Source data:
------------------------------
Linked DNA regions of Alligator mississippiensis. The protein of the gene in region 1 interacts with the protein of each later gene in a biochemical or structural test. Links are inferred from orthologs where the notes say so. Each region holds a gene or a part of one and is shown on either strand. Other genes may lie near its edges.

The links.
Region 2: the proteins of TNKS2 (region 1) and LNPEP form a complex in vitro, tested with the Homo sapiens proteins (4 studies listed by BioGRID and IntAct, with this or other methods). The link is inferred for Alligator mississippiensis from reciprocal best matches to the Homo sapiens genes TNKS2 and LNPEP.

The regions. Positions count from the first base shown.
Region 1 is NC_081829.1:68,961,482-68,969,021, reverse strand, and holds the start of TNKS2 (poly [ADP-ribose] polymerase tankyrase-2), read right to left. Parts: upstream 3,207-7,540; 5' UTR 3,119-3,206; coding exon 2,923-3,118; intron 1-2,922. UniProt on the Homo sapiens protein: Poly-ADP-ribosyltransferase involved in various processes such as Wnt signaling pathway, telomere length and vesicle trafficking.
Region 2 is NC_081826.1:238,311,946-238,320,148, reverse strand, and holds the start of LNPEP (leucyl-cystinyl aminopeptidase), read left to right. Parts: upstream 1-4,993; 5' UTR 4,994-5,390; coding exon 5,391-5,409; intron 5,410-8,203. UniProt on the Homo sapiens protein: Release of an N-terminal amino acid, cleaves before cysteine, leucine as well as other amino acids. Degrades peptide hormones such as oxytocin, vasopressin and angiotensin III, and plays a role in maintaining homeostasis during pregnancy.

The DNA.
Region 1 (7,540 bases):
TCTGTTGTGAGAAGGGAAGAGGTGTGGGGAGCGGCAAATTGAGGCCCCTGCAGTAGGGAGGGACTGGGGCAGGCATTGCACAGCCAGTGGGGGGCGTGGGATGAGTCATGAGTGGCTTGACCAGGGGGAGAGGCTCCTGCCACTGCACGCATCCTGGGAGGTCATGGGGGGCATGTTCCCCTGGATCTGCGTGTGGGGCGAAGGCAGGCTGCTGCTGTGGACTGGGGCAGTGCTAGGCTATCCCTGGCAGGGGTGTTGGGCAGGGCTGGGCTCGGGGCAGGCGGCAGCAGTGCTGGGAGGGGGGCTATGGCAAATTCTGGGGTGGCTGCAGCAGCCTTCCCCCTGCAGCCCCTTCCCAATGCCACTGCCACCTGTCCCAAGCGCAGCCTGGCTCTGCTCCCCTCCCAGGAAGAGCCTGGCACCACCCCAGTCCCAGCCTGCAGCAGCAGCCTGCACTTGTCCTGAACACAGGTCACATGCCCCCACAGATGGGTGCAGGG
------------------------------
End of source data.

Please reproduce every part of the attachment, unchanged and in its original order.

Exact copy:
Linked DNA regions of Alligator mississippiensis. The protein of the gene in region 1 interacts with the protein of each later gene in a biochemical or structural test. Links are inferred from orthologs where the notes say so. Each region holds a gene or a part of one and is shown on either strand. Other genes may lie near its edges.

The links.
Region 2: the proteins of TNKS2 (region 1) and LNPEP form a complex in vitro, tested with the Homo sapiens proteins (4 studies listed by BioGRID and IntAct, with this or other methods). The link is inferred for Alligator mississippiensis from reciprocal best matches to the Homo sapiens genes TNKS2 and LNPEP.

The regions. Positions count from the first base shown.
Region 1 is NC_081829.1:68,961,482-68,969,021, reverse strand, and holds the start of TNKS2 (poly [ADP-ribose] polymerase tankyrase-2), read right to left. Parts: upstream 3,207-7,540; 5' UTR 3,119-3,206; coding exon 2,923-3,118; intron 1-2,922. UniProt on the Homo sapiens protein: Poly-ADP-ribosyltransferase involved in various processes such as Wnt signaling pathway, telomere length and vesicle trafficking.
Region 2 is NC_081826.1:238,311,946-238,320,148, reverse strand, and holds the start of LNPEP (leucyl-cystinyl aminopeptidase), read left to right. Parts: upstream 1-4,993; 5' UTR 4,994-5,390; coding exon 5,391-5,409; intron 5,410-8,203. UniProt on the Homo sapiens protein: Release of an N-terminal amino acid, cleaves before cysteine, leucine as well as other amino acids. Degrades peptide hormones such as oxytocin, vasopressin and angiotensin III, and plays a role in maintaining homeostasis during pregnancy.

The DNA.
Region 1 (7,540 bases):
TCTGTTGTGAGAAGGGAAGAGGTGTGGGGAGCGGCAAATTGAGGCCCCTGCAGTAGGGAGGGACTGGGGCAGGCATTGCACAGCCAGTGGGGGGCGTGGGATGAGTCATGAGTGGCTTGACCAGGGGGAGAGGCTCCTGCCACTGCACGCATCCTGGGAGGTCATGGGGGGCATGTTCCCCTGGATCTGCGTGTGGGGCGAAGGCAGGCTGCTGCTGTGGACTGGGGCAGTGCTAGGCTATCCCTGGCAGGGGTGTTGGGCAGGGCTGGGCTCGGGGCAGGCGGCAGCAGTGCTGGGAGGGGGGCTATGGCAAATTCTGGGGTGGCTGCAGCAGCCTTCCCCCTGCAGCCCCTTCCCAATGCCACTGCCACCTGTCCCAAGCGCAGCCTGGCTCTGCTCCCCTCCCAGGAAGAGCCTGGCACCACCCCAGTCCCAGCCTGCAGCAGCAGCCTGCACTTGTCCTGAACACAGGTCACATGCCCCCACAGATGGGTGCAGGG